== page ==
More health providers are covering fertility treatments
Advocates warn the move prioritizes LGBTQ couples and single adults over the rights of children
When Kathryn Francisco was a senior in college, she found out the man she called Dad was not actually her biological father. She and her brother had been conceived through a sperm donor.
“It felt like a punch in the gut, in the deepest part of my soul,” she said.
Francisco realized she probably had an unknown number of biological half-siblings. “You don’t really matter, there’s so many of you,” she said. “But then there’s this overwhelming feeling of, ‘I have to get to know these people.’”
Ten years later, with the help of DNA testing technology, the 32-year-old and her full brother Matt have discovered they have five half siblings, all of whom were conceived through the same sperm donor. Together, they’ve become a strange sort of family, she said, made up of people she didn’t grow up with and yet who share her genes and personality quirks.
Francisco now has a relationship with her biological father, but she said that navigating life as a product of a third-party sperm donation left her deeply unhappy with the fertility treatments her parents used to conceive her.
The number of artificial insemination treatments like those that brought Francisco into the world will likely grow as more employers and insurance providers agree to cover the costs for employees. Earlier this year, the U.S. government announced it would start requiring its insurance providers to cover artificial insemination as well as drugs related to in vitro fertilization. Come Nov. 13—the start of open season for federal health insurance—thousands of Americans covered by federal health insurance, including single women and lesbians, will see new changes to their fertility coverage.
Currently, 19 states require insurance to offer or cover some level of fertility treatment, according to Resolve: The National Infertility Association, but the specifics vary by state. In the District of Columbia, for example, a law that passed in June requires the city’s insurance providers and Medicaid to cover multiple rounds of IVF for its residents. Providers just a few miles away in Virginia aren’t required to cover any fertility treatment.
Dr. Jeff Barrows, an obstetrician-gynecologist and senior vice president of bioethics and public policy for the Christian Medical and Dental Associations, said in some cases, artificial insemination poses no moral problems. Barrows would not have any qualms recommending artificial insemination to a married man and woman using the husband’s sperm or semen. But he said that’s not common. In those rare cases, a man is often physically disabled or has a sexual dysfunction.
More often than not, requests for artificial insemination will involve a third-party donor, which Barrows said is morally problematic. Involving a sperm donor in reproduction means introducing a child to the world without the child’s biological father in the picture—such as in Kathryn Francisco’s case.
“I cannot come up with any morally acceptable clinical scenario, especially when you look at it from the perspective of the child,” Barrows said. “I think that is one of the major pieces that’s missing from the conversation. Certainly, it’s a major piece missing from these new government regulations.”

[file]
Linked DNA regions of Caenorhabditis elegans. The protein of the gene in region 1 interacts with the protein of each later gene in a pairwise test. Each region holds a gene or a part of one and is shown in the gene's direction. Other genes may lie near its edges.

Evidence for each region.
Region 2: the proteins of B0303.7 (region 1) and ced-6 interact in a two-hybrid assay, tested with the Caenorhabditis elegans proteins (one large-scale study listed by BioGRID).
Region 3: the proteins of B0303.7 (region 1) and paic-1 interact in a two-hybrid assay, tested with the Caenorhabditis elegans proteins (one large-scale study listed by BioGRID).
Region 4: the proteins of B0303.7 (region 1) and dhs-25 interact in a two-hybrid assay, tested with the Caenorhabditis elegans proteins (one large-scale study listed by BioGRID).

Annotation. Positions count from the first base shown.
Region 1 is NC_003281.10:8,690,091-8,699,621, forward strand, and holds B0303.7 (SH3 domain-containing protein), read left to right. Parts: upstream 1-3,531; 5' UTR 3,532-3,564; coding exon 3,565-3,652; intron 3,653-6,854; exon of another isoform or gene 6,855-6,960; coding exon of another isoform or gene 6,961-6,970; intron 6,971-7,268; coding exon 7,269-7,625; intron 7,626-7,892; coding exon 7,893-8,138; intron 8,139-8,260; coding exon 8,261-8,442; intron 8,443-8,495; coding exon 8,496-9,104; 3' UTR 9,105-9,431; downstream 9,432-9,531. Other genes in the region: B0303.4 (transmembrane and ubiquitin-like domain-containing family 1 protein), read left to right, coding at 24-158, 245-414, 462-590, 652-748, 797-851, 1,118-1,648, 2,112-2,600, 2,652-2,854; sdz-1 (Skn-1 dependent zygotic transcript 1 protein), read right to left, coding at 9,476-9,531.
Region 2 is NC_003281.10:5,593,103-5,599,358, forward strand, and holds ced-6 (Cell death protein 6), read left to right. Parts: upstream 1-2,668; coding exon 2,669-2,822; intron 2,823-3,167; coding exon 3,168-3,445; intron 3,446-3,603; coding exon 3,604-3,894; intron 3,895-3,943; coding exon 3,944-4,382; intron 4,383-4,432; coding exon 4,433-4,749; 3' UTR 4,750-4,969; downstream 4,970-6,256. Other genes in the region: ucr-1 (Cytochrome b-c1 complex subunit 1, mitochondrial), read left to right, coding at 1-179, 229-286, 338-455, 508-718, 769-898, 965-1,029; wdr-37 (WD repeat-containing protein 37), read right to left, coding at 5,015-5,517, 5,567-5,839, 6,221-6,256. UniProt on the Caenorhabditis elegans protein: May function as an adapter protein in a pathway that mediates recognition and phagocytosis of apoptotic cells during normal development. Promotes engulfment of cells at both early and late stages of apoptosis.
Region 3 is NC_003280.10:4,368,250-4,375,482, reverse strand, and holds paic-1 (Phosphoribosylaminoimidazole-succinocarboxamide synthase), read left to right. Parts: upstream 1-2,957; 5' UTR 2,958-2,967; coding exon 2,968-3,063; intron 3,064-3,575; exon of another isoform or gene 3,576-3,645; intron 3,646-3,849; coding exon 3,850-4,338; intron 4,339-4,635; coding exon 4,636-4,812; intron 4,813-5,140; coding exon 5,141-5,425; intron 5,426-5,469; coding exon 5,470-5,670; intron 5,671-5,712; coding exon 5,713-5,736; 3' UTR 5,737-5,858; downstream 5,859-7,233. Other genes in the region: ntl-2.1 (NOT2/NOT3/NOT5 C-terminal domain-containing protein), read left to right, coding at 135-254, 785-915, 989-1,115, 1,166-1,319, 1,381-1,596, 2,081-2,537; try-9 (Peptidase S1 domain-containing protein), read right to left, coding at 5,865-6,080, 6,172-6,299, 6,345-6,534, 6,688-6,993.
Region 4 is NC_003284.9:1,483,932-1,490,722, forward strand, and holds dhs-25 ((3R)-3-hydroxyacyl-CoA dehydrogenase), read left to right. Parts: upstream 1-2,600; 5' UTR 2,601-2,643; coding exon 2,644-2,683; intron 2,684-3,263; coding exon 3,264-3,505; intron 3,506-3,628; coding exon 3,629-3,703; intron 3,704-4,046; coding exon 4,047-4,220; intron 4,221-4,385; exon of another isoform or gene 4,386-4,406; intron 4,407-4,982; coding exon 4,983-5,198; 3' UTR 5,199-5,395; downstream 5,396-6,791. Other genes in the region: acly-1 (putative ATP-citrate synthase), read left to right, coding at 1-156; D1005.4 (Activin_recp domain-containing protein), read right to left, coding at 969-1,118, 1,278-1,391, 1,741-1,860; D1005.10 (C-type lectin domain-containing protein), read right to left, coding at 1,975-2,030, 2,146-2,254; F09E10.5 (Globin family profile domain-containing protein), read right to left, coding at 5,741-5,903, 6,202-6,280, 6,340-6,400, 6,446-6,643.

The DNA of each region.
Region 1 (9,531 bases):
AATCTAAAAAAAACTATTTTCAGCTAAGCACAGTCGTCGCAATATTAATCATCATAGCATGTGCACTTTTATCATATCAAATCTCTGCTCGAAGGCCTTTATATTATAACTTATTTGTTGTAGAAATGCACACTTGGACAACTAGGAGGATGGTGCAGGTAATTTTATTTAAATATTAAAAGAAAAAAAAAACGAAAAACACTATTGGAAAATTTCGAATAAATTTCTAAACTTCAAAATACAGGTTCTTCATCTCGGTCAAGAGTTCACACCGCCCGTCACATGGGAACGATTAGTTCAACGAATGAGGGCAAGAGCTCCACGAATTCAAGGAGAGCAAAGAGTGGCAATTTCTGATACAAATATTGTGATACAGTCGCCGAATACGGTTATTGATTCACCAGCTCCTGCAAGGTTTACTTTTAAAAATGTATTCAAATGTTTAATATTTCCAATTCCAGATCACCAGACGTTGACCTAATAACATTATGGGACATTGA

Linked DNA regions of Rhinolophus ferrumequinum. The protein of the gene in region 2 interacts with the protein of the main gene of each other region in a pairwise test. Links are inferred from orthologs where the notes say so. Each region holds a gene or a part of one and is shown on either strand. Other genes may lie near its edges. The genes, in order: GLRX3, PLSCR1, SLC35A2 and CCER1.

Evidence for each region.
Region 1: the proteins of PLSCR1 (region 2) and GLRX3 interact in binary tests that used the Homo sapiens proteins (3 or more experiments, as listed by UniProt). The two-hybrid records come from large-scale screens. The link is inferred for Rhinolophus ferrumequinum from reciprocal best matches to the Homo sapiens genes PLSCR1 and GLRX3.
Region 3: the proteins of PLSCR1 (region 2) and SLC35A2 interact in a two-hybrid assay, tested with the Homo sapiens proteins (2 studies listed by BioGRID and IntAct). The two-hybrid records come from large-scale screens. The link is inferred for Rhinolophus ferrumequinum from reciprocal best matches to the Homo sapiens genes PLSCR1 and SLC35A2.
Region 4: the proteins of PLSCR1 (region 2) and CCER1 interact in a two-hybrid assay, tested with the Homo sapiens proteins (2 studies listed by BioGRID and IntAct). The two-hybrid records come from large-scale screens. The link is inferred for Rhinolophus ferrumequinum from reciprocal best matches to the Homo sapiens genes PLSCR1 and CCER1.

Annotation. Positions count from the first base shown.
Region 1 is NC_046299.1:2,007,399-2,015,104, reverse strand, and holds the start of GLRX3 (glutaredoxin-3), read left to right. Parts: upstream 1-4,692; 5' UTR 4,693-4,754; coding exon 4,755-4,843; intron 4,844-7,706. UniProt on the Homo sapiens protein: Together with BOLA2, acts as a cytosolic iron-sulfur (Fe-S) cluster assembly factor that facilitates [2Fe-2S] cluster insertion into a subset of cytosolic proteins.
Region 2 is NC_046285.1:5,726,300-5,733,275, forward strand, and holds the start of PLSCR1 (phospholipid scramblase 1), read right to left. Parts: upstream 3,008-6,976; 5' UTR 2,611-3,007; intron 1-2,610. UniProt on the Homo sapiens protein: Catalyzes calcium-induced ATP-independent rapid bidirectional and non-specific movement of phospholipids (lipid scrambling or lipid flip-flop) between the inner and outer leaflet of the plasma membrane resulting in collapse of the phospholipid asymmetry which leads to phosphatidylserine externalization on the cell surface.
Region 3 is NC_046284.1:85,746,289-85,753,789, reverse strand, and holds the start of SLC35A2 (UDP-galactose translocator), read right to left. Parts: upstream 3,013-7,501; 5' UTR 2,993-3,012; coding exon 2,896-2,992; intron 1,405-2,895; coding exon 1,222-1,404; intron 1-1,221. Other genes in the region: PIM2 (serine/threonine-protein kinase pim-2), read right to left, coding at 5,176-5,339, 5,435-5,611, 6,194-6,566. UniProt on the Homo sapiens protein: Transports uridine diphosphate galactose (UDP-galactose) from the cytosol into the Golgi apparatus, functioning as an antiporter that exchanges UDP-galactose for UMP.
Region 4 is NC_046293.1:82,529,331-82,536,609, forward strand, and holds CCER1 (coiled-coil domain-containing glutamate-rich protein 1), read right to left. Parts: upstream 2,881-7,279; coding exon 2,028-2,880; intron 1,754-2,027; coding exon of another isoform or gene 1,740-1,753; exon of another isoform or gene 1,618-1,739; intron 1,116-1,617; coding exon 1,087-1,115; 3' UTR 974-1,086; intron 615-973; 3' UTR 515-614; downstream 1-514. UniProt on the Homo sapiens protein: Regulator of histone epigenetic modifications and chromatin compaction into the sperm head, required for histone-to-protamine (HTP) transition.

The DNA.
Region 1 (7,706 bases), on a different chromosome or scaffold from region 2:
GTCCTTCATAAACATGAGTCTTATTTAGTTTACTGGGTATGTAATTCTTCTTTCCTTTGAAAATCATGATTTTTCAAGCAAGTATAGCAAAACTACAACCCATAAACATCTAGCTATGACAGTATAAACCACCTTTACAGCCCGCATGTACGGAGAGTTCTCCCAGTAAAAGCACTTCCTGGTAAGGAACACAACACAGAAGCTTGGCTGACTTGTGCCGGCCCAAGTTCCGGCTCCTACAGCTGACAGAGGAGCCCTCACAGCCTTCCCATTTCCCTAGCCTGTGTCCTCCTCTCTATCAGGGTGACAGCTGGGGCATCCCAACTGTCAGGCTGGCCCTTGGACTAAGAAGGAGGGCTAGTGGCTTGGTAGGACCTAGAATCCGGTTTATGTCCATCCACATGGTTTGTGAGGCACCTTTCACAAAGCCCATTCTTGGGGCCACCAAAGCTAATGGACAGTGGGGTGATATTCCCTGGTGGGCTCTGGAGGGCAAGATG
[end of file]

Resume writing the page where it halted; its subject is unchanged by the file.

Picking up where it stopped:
According to Resolve, 1 in 8 U.S. couples struggle with fertility. The federal employee health benefits program has two definitions of infertility. The first is the failure to conceive after six to 12 months of unprotected sex between a man and woman. Everyone I spoke with agreed on that terminology.
The second definition states that for “women without male partners or exposure to sperm,” the federal government defines infertility as “the inability to conceive after six cycles of artificial insemination or intrauterine insemination performed by a qualified specialist using normal-quality donor sperm.”
Barrows said those women are not infertile by medical standards, and he did not see any scientific basis for the government’s second definition.
LGBTQ advocates want to expand the meaning even further. Last month, 32 lawmakers signed a letter appealing to the Office of Personnel Management to model its definition of infertility on that of the state of Illinois, which includes, “a person’s inability to reproduce either as a single individual or with a partner without medical intervention.”
Katy Faust, founder and president of children’s advocacy group Them Before Us, said gay couples have the legal right to marry, but the right to create a family does not necessarily follow.
“It is true that the UN Declaration on Human Rights does talk about the right to marry and found a family,” she said. “But that doesn’t mean you have a right to somebody else’s child.”
Last week, the Institute for Family Studies published new findings further confirming that children benefit from stable, two-parent families. Faust goes further, saying it’s best when those two parents are a child’s biological father and mother—something that could never be achieved using third-party donor sperm.
Francisco, the woman conceived by donor sperm, thinks health insurance providers are ignoring a child’s welfare when they cover some fertility treatments. “This is not healing a broken body part,” she said.
Instead, she turned to restorative reproductive methods, which she said involves doctors developing natural strategies to restore fertility, to help her and her husband build their family. They now have a son and she is pregnant with their second child.
“My son knows both of his parents, and there’s no question,” she said. “I’m sure he’ll have other conflicts with us, but they’re going to be more natural questions dealing with the world, not questions of his identity.”
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